Environment

Obama's Clean Power Plan Hailed as Strongest Ever Climate Action by U.S.

Hundreds of businesses including eBay and Nestle back federal rules to cut emissions and encourage a switch away from coal to renewable energy.

Photo Credit: Christopher Halloran/Shutterstock.com

Hundreds of businesses including eBay, Nestle and General Mills have issued their support for Barack Obama’s clean power plan, billed as the strongest action ever on climate change by a U.S. president.

The rules, being announced on Monday, are designed to cut emissions from power plants and have been strengthened in terms of the long-term ambition as originally proposed by the president last year, but slightly weakened in the short-term in a concession to states reliant on highly-polluting coal.

White House adviser Brian Deese said the Environmental Protection Agency (EPA) rules represented the “biggest step that any single president has made to curb the carbon pollution that is fueling climate change”. The U.S. is the world’s second biggest carbon emitter after China.

The rules are expected to trigger a “tsunami” of legal opposition from states and utilities who oppose the plans, which will significantly boost wind and solar power generation and force a switch away from coal power. Republican presidential hopefuls moved quickly to voice their opposition, saying they would be economically damaging.

But 365 businesses and investors wrote to 29 state governors to strongly support the rules, which they said would benefit the economy and create jobs.

Mindy Lubber, who is attending the launch ceremony of the rules on Monday and is the president of Ceres, a network of investors that organized the letter, said: “The clean power plan is the right measure at the right time. It’s a flexible, practical and economically sound blueprint to transition America toward a low-carbon future.”

Other signatories included Unilever, L’Oreal, Levi Strauss, Staples, renewable energy company SunEdison and Trillium Asset Management, which manages $2.2 billion in assets. It is the largest group of businesses to support the rules so far.

The final rules propose a 32 percent cut in carbon emissions from power plants by 2030 on 2005 levels, up from the initial proposal of 30 percent. However states will only have to comply by 2022 rather than 2020 as originally proposed, and will be able submit their plans on meeting the targets by 2018 instead of 2017.

Monday’s version of the rules also gives an explicit boost to wind and solar power, angering the natural gas industry which will still be a large beneficiary of the switch from coal to gas-fired power plants, which produce much lower emissions.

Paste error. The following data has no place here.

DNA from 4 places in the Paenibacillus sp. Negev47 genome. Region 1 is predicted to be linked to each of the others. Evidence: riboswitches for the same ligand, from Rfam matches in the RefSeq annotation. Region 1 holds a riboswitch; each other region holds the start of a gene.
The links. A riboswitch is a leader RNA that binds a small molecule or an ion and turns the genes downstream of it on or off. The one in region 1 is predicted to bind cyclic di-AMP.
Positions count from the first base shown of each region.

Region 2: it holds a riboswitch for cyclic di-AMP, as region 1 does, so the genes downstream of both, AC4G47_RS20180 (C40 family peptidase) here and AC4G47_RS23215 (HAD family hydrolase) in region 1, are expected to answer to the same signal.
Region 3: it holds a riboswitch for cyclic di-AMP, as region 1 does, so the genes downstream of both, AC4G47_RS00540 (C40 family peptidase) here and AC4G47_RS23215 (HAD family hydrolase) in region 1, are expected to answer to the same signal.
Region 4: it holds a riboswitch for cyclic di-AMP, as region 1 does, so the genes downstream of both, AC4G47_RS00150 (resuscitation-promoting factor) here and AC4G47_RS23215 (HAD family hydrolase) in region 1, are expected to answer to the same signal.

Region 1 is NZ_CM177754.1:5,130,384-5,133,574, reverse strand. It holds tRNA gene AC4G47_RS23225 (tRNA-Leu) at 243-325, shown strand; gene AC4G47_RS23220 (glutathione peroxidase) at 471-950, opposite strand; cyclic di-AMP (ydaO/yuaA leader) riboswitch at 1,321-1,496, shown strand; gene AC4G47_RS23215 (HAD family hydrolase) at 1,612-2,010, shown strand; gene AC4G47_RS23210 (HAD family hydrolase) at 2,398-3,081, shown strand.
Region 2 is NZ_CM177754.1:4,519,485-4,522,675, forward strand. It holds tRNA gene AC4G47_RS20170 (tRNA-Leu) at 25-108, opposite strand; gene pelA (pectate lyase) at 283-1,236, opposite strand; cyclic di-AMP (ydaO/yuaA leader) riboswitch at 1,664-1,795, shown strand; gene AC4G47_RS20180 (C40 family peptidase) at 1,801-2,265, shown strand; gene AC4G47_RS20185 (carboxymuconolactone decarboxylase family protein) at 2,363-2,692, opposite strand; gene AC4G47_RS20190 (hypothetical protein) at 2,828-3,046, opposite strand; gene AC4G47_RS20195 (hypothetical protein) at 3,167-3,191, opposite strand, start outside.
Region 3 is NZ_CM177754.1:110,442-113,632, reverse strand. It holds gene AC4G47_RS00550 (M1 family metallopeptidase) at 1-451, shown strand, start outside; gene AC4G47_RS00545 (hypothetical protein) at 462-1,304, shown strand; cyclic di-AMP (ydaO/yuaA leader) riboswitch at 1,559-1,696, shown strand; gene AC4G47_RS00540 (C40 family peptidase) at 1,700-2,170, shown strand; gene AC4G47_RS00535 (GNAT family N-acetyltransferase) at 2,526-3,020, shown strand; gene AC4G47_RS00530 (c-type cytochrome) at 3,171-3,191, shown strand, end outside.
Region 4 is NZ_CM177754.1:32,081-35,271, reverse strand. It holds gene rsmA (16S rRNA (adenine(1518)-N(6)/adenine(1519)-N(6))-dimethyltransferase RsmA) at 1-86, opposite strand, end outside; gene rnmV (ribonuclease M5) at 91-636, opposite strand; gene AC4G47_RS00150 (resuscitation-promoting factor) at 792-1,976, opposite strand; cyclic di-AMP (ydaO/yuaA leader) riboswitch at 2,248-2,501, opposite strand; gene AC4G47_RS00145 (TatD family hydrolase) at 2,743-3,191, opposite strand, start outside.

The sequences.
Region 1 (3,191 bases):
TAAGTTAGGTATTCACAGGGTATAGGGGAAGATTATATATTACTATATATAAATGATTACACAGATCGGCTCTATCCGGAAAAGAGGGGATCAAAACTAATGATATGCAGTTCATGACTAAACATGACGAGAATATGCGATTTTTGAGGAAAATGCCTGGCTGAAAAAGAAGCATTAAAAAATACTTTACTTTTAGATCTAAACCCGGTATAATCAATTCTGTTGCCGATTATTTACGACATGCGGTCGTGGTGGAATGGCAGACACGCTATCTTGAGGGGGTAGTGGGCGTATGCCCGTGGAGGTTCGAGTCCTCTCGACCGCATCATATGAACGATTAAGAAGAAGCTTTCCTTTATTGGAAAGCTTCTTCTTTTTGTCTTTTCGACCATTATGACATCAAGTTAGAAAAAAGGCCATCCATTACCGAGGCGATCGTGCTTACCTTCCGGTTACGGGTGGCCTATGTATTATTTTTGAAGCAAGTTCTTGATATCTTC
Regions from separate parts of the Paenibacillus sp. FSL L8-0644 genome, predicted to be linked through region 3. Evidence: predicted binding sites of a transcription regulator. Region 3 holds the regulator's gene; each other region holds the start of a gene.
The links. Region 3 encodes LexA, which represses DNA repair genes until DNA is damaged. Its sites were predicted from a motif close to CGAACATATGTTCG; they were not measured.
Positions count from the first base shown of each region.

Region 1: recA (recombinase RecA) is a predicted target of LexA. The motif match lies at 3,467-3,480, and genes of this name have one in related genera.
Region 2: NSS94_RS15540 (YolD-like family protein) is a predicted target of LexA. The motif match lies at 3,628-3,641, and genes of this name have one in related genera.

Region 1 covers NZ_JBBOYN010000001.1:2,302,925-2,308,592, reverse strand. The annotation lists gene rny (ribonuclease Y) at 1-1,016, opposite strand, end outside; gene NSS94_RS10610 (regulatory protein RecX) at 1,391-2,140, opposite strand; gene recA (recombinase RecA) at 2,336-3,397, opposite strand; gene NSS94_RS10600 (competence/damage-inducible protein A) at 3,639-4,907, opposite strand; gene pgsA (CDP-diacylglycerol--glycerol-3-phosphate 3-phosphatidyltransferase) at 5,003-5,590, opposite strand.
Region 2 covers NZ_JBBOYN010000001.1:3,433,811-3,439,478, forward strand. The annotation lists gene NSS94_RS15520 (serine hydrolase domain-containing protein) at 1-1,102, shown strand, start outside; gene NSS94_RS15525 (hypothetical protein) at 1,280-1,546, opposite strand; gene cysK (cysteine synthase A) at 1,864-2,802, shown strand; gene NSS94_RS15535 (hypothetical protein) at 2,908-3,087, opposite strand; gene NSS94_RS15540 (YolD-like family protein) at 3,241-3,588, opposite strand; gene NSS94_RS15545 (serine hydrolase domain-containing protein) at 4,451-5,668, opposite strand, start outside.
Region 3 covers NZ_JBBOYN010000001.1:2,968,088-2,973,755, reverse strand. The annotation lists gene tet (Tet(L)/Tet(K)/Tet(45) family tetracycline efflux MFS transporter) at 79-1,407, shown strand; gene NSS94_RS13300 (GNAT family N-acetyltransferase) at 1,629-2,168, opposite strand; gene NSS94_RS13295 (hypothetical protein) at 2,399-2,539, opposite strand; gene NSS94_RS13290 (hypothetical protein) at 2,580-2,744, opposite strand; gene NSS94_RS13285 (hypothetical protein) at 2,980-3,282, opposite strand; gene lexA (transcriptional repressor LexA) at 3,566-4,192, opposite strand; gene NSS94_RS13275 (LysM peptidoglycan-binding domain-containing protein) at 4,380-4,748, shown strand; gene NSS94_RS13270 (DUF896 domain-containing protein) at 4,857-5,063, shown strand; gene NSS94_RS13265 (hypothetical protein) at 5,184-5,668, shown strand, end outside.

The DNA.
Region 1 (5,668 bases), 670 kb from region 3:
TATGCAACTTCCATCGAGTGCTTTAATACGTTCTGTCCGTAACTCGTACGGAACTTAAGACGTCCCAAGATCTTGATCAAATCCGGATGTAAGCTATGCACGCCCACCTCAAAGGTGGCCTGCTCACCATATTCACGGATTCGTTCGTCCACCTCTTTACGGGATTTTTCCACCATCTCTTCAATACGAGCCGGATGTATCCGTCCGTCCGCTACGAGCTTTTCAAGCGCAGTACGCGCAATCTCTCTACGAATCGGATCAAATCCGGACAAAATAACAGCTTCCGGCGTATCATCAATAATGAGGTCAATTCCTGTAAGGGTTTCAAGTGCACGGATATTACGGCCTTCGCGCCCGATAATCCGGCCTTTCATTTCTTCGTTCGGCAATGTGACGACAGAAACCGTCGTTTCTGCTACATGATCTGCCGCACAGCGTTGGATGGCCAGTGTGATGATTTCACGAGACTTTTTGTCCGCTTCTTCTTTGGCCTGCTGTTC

America’s Natural Gas Alliance, a trade body, said it was “disappointed and discouraged” by the rules. The Solar Energy Industries Association, on the other hand, said they were “historic” and “critically needed.”

The new rules will give a “give a head start to wind and solar deployment”, according to a White House fact sheet. “Drive more aggressive investment in clean energy technologies than the proposed rule, resulting in 30 percent more renewable energy generation in 2030 and continuing to lower the costs of renewable energy,” it said.

Barack Obama, in a video address, emphasized the health benefits of reduced air pollution from coal plants, and a duty to future generations as reasons for the clean power rules.

“Power plants are the single biggest source of the harmful carbon pollution that contributes to climate change. But until now there have been no federal limits on the amount of that pollution those plants can dump into the air. Think about that,” he said.

Obama’s plan to bring in the rules to cut emissions from power plants – which account for a third of the US’s greenhouse gas emissions – date back to 2009 when the EPA declared carbon emissions a public danger, the first step towards regulating them.

The final rules are likely to be welcomed by the United Nations, which is hosting a climate summit in Paris at the end of the year to agree on deal on post-2020 curbs on emissions, as well as financing to help poorer countries deal with global warming.

Gina McCarthy, the EPA’s administrator, said she believed the agency was on strong legal grounds for defending the rules from the legal challenges they are almost certain to face.

“Over the next few days we will hear the same tired old plays from the old special interests playbook,” said McCarthy.

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Adam Vaughan is editor of the Guardian's environment site.